The reason why the HTC Desire has this problem is that the battery meter relies on a ‘Coulomb Meter’ to measure how much battery has been used by the phone. If you charge the phone before it’s empty, eventually the coulomb meter gets inaccurate, and needs to be recalibrated. This is more of an issue when the phone gets older and the battery doesn’t hold as much charge as when it’s new.

Hopefully this has helped someone out there with an annoying phone that turns off at 18% battery.

Oct 082011

As I recently posted, I also changed my boot screen on my HTC Desire, this is the second screen that comes up when you turn on the phone and is normally animated.

With the Telstra HTC Desire, the normal methods of putting a “” file into /system/media never worked for me, even after I rooted the phone.
I found out that the Telstra HTC Desire has a file in /system/customize/CID called default.xml which contains a set of lines starting with and ending with which sets the boot up animation on the Telstra HTC Desire.
Removing those lines from the default.xml file will allow you to put the “” file into /system/media and the android_audio.mp3 file into the same location.
Once the files have been placed there, you will now get the new bootanimation instead of the Telstra boot animation.

Oct 082011

I recently got the Android Modding bug, and wanted to change my Telstra HTC Desire’s splash screen.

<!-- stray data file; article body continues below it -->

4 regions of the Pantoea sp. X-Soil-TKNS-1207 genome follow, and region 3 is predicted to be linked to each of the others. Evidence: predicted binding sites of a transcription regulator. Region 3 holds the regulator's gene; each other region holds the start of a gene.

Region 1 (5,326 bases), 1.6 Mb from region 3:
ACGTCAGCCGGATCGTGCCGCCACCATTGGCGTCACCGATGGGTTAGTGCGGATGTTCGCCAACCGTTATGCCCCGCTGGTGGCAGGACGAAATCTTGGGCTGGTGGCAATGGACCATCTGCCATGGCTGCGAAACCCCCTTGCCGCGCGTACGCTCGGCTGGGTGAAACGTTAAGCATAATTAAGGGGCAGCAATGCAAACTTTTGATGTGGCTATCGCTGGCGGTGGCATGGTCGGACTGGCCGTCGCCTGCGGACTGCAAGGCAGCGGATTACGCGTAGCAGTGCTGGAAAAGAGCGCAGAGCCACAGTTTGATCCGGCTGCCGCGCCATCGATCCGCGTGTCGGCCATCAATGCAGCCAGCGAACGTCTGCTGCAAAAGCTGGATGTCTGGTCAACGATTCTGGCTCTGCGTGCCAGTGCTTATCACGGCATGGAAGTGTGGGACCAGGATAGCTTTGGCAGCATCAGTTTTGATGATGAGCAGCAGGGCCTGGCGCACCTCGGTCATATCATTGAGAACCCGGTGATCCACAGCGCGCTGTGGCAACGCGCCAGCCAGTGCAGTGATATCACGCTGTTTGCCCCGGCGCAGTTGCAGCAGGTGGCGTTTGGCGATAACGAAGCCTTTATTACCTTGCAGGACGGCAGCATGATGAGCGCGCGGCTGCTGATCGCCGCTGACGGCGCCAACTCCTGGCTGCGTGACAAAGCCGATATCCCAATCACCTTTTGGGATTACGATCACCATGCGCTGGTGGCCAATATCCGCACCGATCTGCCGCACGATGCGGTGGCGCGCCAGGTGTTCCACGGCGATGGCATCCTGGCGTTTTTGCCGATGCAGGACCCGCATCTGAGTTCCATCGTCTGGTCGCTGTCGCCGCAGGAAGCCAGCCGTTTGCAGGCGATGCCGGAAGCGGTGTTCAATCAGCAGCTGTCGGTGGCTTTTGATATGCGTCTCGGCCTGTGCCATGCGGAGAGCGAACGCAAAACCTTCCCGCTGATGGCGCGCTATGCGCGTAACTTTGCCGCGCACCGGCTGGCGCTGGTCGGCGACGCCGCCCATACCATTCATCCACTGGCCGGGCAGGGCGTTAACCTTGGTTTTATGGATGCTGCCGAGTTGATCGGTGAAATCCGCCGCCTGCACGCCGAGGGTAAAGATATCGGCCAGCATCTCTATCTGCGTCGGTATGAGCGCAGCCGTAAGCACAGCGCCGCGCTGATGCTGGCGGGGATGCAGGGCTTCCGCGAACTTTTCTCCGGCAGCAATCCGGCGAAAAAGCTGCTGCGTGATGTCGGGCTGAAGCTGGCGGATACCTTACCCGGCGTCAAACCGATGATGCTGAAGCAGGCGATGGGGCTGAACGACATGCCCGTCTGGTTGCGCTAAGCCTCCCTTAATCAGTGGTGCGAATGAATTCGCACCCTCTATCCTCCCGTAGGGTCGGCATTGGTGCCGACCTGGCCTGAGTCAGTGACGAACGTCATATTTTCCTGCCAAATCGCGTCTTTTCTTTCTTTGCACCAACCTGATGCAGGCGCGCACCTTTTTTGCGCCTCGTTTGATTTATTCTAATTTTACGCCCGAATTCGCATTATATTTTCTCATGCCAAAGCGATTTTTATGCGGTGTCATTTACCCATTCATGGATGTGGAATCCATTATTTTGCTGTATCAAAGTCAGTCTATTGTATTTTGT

This is the first screen that comes up when you turn on the phone, which is then followed by the boot animation, which I have also changed.
To do this, you will need to S-OFF your phone first, which will void your warranty.
Windows users will also need the Android SDK to get the fastboot tool that is used to flash the new bootscreen to the phone.
Linux users will either have to compile it from source or find it online as it’s not included in the SDK for some strange reason.

I used this Revolutionary to get S-OFF on my phone.

With that out of the way, onto the fun bits.
Once the phone is S-OFFed, you will need to find or create a suitably sized BMP file to use as the splash screen.
For a Desire, this should be 480×800.
Once you have the image ready, use This tool – nbimg to convert the BMP file into one that is usable by the phone as a splash screen.

Once the image is converted, you will need to boot the phone into fastboot mode.
This involves powering it off, then holding down the volume down button while you power it back on.
While it’s powering on, plug the usb cable into the computer.

Once the phone is in the boot menu, which has a white background and little android robots on skate boards, you will need to select the top selection which should say “HBOOT” and press power. This should make it turn red and say “FASTBOOT” now.

Once it’s in fastboot mode, run this command from where the converted image and nbimg resides –
fastboot flash splash1 splash1.img
You will need to replace “splash1.img” with the filename of your splash screen.
It should output something like

sending 'splash1' (750 KB)... OKAY [ 0.125s]
writing 'splash1'... OKAY [ 0.218s]
finished. total time: 0.343s

Which means that you now have a new splash screen.
Select reboot in the menu and you should now see your new splash screen.